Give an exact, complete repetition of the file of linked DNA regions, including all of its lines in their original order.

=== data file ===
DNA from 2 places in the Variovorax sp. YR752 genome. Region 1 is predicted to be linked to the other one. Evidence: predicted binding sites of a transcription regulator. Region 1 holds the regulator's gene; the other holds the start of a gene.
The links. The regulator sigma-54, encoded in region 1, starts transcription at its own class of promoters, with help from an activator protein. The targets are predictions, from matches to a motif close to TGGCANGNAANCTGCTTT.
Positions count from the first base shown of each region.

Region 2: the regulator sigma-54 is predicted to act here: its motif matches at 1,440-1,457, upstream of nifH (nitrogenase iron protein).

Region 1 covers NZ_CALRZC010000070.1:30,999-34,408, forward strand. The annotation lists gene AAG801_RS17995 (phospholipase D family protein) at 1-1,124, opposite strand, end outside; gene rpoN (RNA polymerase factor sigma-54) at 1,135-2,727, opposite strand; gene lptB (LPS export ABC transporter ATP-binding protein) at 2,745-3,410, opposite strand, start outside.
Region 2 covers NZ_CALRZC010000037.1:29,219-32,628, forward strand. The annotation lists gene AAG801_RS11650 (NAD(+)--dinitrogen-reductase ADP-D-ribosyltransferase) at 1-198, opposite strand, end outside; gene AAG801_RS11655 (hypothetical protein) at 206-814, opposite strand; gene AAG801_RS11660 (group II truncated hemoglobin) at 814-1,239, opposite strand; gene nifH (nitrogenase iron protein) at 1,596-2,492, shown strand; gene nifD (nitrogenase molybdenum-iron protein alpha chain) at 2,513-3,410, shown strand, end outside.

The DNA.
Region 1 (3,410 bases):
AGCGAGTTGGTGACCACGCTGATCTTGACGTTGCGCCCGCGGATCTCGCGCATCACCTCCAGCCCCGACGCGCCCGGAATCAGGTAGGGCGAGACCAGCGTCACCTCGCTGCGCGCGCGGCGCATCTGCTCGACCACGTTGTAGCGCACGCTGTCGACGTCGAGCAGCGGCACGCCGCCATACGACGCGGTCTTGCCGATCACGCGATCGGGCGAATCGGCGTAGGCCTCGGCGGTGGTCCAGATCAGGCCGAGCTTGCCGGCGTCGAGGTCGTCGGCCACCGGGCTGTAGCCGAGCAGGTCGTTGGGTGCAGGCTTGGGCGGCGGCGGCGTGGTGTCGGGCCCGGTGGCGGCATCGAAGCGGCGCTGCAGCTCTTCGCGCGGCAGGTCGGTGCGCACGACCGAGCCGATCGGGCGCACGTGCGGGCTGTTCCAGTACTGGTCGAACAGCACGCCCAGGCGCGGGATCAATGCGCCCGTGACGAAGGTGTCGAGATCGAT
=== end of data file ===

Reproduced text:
DNA from 2 places in the Variovorax sp. YR752 genome. Region 1 is predicted to be linked to the other one. Evidence: predicted binding sites of a transcription regulator. Region 1 holds the regulator's gene; the other holds the start of a gene.
The links. The regulator sigma-54, encoded in region 1, starts transcription at its own class of promoters, with help from an activator protein. The targets are predictions, from matches to a motif close to TGGCANGNAANCTGCTTT.
Positions count from the first base shown of each region.

Region 2: the regulator sigma-54 is predicted to act here: its motif matches at 1,440-1,457, upstream of nifH (nitrogenase iron protein).

Region 1 covers NZ_CALRZC010000070.1:30,999-34,408, forward strand. The annotation lists gene AAG801_RS17995 (phospholipase D family protein) at 1-1,124, opposite strand, end outside; gene rpoN (RNA polymerase factor sigma-54) at 1,135-2,727, opposite strand; gene lptB (LPS export ABC transporter ATP-binding protein) at 2,745-3,410, opposite strand, start outside.
Region 2 covers NZ_CALRZC010000037.1:29,219-32,628, forward strand. The annotation lists gene AAG801_RS11650 (NAD(+)--dinitrogen-reductase ADP-D-ribosyltransferase) at 1-198, opposite strand, end outside; gene AAG801_RS11655 (hypothetical protein) at 206-814, opposite strand; gene AAG801_RS11660 (group II truncated hemoglobin) at 814-1,239, opposite strand; gene nifH (nitrogenase iron protein) at 1,596-2,492, shown strand; gene nifD (nitrogenase molybdenum-iron protein alpha chain) at 2,513-3,410, shown strand, end outside.

The DNA.
Region 1 (3,410 bases):
AGCGAGTTGGTGACCACGCTGATCTTGACGTTGCGCCCGCGGATCTCGCGCATCACCTCCAGCCCCGACGCGCCCGGAATCAGGTAGGGCGAGACCAGCGTCACCTCGCTGCGCGCGCGGCGCATCTGCTCGACCACGTTGTAGCGCACGCTGTCGACGTCGAGCAGCGGCACGCCGCCATACGACGCGGTCTTGCCGATCACGCGATCGGGCGAATCGGCGTAGGCCTCGGCGGTGGTCCAGATCAGGCCGAGCTTGCCGGCGTCGAGGTCGTCGGCCACCGGGCTGTAGCCGAGCAGGTCGTTGGGTGCAGGCTTGGGCGGCGGCGGCGTGGTGTCGGGCCCGGTGGCGGCATCGAAGCGGCGCTGCAGCTCTTCGCGCGGCAGGTCGGTGCGCACGACCGAGCCGATCGGGCGCACGTGCGGGCTGTTCCAGTACTGGTCGAACAGCACGCCCAGGCGCGGGATCAATGCGCCCGTGACGAAGGTGTCGAGATCGAT